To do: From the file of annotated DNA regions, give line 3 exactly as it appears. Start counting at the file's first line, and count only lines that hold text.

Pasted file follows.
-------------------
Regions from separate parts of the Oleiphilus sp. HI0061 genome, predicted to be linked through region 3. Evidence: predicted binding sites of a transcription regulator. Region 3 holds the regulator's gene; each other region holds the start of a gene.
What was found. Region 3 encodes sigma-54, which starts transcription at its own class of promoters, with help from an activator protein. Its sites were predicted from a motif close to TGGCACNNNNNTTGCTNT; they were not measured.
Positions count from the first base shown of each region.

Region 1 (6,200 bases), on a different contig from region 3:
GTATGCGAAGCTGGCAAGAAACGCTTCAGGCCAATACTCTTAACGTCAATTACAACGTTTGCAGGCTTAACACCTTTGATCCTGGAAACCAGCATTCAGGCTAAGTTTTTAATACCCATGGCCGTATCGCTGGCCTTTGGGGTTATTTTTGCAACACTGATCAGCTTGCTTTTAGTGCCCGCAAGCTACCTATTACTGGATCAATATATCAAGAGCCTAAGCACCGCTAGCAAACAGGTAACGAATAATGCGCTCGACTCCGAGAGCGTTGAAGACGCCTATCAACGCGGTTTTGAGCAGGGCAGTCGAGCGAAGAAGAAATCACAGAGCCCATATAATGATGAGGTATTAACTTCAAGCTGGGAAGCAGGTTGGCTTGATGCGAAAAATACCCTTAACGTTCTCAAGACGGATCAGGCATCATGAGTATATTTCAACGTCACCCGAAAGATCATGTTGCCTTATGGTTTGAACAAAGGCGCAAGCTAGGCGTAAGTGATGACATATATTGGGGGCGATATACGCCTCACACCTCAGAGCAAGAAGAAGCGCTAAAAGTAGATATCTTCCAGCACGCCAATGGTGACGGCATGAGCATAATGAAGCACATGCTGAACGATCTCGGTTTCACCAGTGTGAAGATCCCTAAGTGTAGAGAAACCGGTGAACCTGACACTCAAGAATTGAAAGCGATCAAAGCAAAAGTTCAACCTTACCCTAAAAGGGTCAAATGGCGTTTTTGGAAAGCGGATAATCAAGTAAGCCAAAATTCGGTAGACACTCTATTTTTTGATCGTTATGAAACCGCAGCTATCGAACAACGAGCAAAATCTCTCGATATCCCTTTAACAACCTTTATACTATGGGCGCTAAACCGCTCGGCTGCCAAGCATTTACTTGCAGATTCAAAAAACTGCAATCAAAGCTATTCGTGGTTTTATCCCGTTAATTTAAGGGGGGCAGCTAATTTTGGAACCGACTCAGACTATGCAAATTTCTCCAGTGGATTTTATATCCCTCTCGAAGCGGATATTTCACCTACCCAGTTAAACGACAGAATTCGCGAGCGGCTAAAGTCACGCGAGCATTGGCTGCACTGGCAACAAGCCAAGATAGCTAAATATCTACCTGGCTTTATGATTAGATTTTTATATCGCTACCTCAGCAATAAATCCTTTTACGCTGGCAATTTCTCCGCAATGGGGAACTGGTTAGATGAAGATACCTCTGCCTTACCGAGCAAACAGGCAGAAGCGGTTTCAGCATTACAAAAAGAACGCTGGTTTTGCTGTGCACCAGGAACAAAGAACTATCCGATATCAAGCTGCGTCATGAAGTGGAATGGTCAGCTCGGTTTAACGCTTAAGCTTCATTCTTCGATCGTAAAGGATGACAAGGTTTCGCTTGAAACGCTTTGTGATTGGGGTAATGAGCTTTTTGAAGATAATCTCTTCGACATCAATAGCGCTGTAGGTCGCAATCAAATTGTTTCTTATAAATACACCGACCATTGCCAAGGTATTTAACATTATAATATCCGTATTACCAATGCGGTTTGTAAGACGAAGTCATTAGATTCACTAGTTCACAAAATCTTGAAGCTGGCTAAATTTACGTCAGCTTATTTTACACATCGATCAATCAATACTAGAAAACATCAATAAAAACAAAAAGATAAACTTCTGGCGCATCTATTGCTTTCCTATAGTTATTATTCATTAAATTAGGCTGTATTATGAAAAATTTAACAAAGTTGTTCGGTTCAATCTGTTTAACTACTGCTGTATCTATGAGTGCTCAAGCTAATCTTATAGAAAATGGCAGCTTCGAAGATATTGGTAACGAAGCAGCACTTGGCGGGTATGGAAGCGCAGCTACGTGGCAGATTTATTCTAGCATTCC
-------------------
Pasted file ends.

Positions count from the first base shown of each region.